Is it possible to have multiple sclerosis today if MRI was clear 5 years ago?
A person can get a clear MRI even when they have MS. It is theorized that the lesions can be too small for the MRI to pick-up at the onset of the disease. But please do not entertain the idea that you have MS since there are no less than 25 diseases and conditions that mimic every symptom of multiple sclerosis. I know that is difficult waiting for a diagnosis, but please do not terrorize yourself with thoughts of diseases that you fear. The majority of people who think that they might have MS never get diagnosed with it during their lifetimes. And if all your doctors have done so far is send you for an MRI, they have barely scratched the surface in coming to a diagnosis. The doctors probably told that they think that you have herniated disk. If they told you that you had a herniated disk before doing any tests, you need to find yourself new doctors right now because their indicate they have larger egos than brains. At any rate, I have had multiple sclerosis for more than 20 years, During those twenty years, I have worked on my masters, changed careers, bought and sold a few houses, worked out at the health club three to four times a week and continued my social life. Somewhere in between 10-15% of those of us who get diagnosed do have a very progressive form of the disease. The rest of us live relatively normal lives. The very best of luck to you.
Is it possible to have Multiple Sclerosis but not have it show up right away on an MRI?
I have had strange sensations/symptoms for about six years. I saw a doctor back in 2006 and she sent me to see a Neurologist. The Neurologist, after running the usual tests was thoroughly convinced that I had Multiple Sclerosis but wanted to see an MRI of my brain to confirm that diagnosis. After the results came back with no signs of lesions, he told me that it wasn't MS and that he didn't know what it was. I'm currently having the same symptoms flare up again and this time the pain is worse than ever before. I moved to a new state and my doctor wants to send me for an MRI again. I'm wondering, is it possible that I've had MS for six years but it didn't show on the MRI the first time? I'm so confused and very frustrated because I've been living with these symptoms- tingling in toes and feet, numbness in arms, pain behind left eye and blurred vision in that eye, and swelling of my legs and feet, for six years with little relief!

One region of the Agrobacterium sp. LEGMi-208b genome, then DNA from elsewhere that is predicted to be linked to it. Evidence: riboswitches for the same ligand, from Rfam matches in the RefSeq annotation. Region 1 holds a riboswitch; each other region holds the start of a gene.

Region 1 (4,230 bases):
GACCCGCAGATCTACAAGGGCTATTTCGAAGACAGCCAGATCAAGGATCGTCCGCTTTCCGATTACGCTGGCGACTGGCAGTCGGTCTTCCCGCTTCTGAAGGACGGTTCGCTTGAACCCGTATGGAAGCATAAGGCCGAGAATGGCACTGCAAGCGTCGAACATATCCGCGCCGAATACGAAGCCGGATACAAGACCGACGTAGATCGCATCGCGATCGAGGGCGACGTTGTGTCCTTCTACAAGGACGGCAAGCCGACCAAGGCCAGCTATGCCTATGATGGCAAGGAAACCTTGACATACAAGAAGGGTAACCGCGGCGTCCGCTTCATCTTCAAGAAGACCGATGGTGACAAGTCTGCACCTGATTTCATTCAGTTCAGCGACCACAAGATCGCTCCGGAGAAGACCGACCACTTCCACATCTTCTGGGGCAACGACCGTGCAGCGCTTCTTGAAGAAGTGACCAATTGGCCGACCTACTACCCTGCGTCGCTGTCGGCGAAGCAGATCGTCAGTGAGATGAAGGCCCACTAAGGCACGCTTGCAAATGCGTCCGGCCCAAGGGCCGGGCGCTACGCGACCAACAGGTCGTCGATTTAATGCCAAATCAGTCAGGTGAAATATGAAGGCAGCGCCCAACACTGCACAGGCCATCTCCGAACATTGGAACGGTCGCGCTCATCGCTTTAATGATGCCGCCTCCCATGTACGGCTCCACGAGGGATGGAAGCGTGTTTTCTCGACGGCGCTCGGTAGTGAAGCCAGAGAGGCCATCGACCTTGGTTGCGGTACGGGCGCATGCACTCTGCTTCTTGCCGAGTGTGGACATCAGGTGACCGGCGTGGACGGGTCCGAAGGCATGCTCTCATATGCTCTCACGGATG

Doc says I have ms, but the MRI was clear, is that possible?
you should notice that Multiple sclerosis (MS) is a clinical diagnosis. There are no clinical findings that are unique to this disorder, but some are highly characteristic. I see here ,in some answers which was before sent, that hey mention CSF finding as a unique method for diagnosis of MS. I should mention here that MS diagnostic criteria from the early 1980s considered clinical characteristics and a number of laboratory studies including cerebrospinal fluid (CSF) analysis, evoked potentials, and neuroimaging; these findings were then used to place patients in categories ranging from clinically definite to laboratory supported definite to clinically probable to laboratory supported probable MS . we use McDonald criteria for diagnosis nowadays. The 2005 revisions acknowledge evidence that primary progressive MS can be diagnosed in the absence of CSF findings, at least in the presence of typical MS brain lesions on MRI. Thus, there is greater emphasis of clinical and imaging evidence supporting the diagnosis of MS, and lesser emphasis on CSF findings, for a diagnosis of MS in patients with insidious progression of disease from onset. and for your answer,i should ask at first: " what do you mean by clear MRI? is it something that your doctor tell you? does he/she mean new Plaques?" Plaques suggestive of MS are typically found on MRI in the periventricular region, corpus callosum, centrum semiovale, and, to a lesser extent, deep white matter structures and basal ganglia. MS plaques usually have an ovoid appearance, and lesions are arranged at right angles to the corpus callosum as if radiating from this area. The plaques appear hyperintense on proton density and T2-weighted studies, and they are hypointense (if visible at all) on T1-weighted images.The 2005 revisions to the McDonald diagnostic criteria for MSinclude specific MRI criteria for the demonstration of lesion dissemination in time and space. these 2 dissemination is comlex and important in finding MS. if your doctor diagnosis is confirmed and he/she is sure about it, please don't be worry about and accept his/her diagnosis.
Could I have multiple sclerosis?